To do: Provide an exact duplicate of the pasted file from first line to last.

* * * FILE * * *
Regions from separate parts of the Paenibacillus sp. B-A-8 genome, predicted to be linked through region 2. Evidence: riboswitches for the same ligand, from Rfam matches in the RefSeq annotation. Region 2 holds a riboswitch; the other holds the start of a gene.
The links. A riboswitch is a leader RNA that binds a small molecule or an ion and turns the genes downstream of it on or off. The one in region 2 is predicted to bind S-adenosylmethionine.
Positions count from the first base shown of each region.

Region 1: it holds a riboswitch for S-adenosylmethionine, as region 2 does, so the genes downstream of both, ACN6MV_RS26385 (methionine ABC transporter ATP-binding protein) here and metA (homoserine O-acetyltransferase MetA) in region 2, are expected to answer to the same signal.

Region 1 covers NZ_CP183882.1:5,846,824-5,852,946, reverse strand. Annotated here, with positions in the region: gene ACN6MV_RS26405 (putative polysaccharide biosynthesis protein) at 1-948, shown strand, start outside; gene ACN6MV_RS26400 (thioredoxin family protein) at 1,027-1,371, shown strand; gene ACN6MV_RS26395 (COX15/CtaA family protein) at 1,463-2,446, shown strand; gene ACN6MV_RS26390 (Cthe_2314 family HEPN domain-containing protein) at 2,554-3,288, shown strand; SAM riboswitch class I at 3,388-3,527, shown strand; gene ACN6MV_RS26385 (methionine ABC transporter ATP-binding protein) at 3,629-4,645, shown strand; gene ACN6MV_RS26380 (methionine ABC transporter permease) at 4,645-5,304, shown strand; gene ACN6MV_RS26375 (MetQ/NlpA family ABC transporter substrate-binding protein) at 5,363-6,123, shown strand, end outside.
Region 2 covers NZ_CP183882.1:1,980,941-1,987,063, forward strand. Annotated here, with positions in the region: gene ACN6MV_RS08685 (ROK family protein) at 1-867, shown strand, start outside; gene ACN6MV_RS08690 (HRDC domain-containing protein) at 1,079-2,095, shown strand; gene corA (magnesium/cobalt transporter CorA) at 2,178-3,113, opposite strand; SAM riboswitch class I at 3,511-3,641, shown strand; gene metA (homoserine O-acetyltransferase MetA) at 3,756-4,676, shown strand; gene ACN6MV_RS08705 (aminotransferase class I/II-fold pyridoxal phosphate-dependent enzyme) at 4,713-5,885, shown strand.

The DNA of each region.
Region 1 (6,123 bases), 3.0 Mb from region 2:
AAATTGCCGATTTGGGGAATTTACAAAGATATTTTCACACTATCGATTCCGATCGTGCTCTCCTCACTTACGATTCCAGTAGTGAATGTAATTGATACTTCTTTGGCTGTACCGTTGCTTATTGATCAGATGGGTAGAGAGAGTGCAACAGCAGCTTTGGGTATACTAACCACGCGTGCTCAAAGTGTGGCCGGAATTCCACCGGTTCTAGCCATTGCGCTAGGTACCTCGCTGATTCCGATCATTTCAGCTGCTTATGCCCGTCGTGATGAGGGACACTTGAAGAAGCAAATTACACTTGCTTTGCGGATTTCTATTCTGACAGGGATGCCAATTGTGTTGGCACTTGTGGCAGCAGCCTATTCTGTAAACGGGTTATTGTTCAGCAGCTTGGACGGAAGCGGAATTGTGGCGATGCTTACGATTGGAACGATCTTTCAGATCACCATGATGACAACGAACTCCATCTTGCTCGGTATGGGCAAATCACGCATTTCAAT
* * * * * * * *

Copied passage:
Regions from separate parts of the Paenibacillus sp. B-A-8 genome, predicted to be linked through region 2. Evidence: riboswitches for the same ligand, from Rfam matches in the RefSeq annotation. Region 2 holds a riboswitch; the other holds the start of a gene.
The links. A riboswitch is a leader RNA that binds a small molecule or an ion and turns the genes downstream of it on or off. The one in region 2 is predicted to bind S-adenosylmethionine.
Positions count from the first base shown of each region.

Region 1: it holds a riboswitch for S-adenosylmethionine, as region 2 does, so the genes downstream of both, ACN6MV_RS26385 (methionine ABC transporter ATP-binding protein) here and metA (homoserine O-acetyltransferase MetA) in region 2, are expected to answer to the same signal.

Region 1 covers NZ_CP183882.1:5,846,824-5,852,946, reverse strand. Annotated here, with positions in the region: gene ACN6MV_RS26405 (putative polysaccharide biosynthesis protein) at 1-948, shown strand, start outside; gene ACN6MV_RS26400 (thioredoxin family protein) at 1,027-1,371, shown strand; gene ACN6MV_RS26395 (COX15/CtaA family protein) at 1,463-2,446, shown strand; gene ACN6MV_RS26390 (Cthe_2314 family HEPN domain-containing protein) at 2,554-3,288, shown strand; SAM riboswitch class I at 3,388-3,527, shown strand; gene ACN6MV_RS26385 (methionine ABC transporter ATP-binding protein) at 3,629-4,645, shown strand; gene ACN6MV_RS26380 (methionine ABC transporter permease) at 4,645-5,304, shown strand; gene ACN6MV_RS26375 (MetQ/NlpA family ABC transporter substrate-binding protein) at 5,363-6,123, shown strand, end outside.
Region 2 covers NZ_CP183882.1:1,980,941-1,987,063, forward strand. Annotated here, with positions in the region: gene ACN6MV_RS08685 (ROK family protein) at 1-867, shown strand, start outside; gene ACN6MV_RS08690 (HRDC domain-containing protein) at 1,079-2,095, shown strand; gene corA (magnesium/cobalt transporter CorA) at 2,178-3,113, opposite strand; SAM riboswitch class I at 3,511-3,641, shown strand; gene metA (homoserine O-acetyltransferase MetA) at 3,756-4,676, shown strand; gene ACN6MV_RS08705 (aminotransferase class I/II-fold pyridoxal phosphate-dependent enzyme) at 4,713-5,885, shown strand.

The DNA of each region.
Region 1 (6,123 bases), 3.0 Mb from region 2:
AAATTGCCGATTTGGGGAATTTACAAAGATATTTTCACACTATCGATTCCGATCGTGCTCTCCTCACTTACGATTCCAGTAGTGAATGTAATTGATACTTCTTTGGCTGTACCGTTGCTTATTGATCAGATGGGTAGAGAGAGTGCAACAGCAGCTTTGGGTATACTAACCACGCGTGCTCAAAGTGTGGCCGGAATTCCACCGGTTCTAGCCATTGCGCTAGGTACCTCGCTGATTCCGATCATTTCAGCTGCTTATGCCCGTCGTGATGAGGGACACTTGAAGAAGCAAATTACACTTGCTTTGCGGATTTCTATTCTGACAGGGATGCCAATTGTGTTGGCACTTGTGGCAGCAGCCTATTCTGTAAACGGGTTATTGTTCAGCAGCTTGGACGGAAGCGGAATTGTGGCGATGCTTACGATTGGAACGATCTTTCAGATCACCATGATGACAACGAACTCCATCTTGCTCGGTATGGGCAAATCACGCATTTCAAT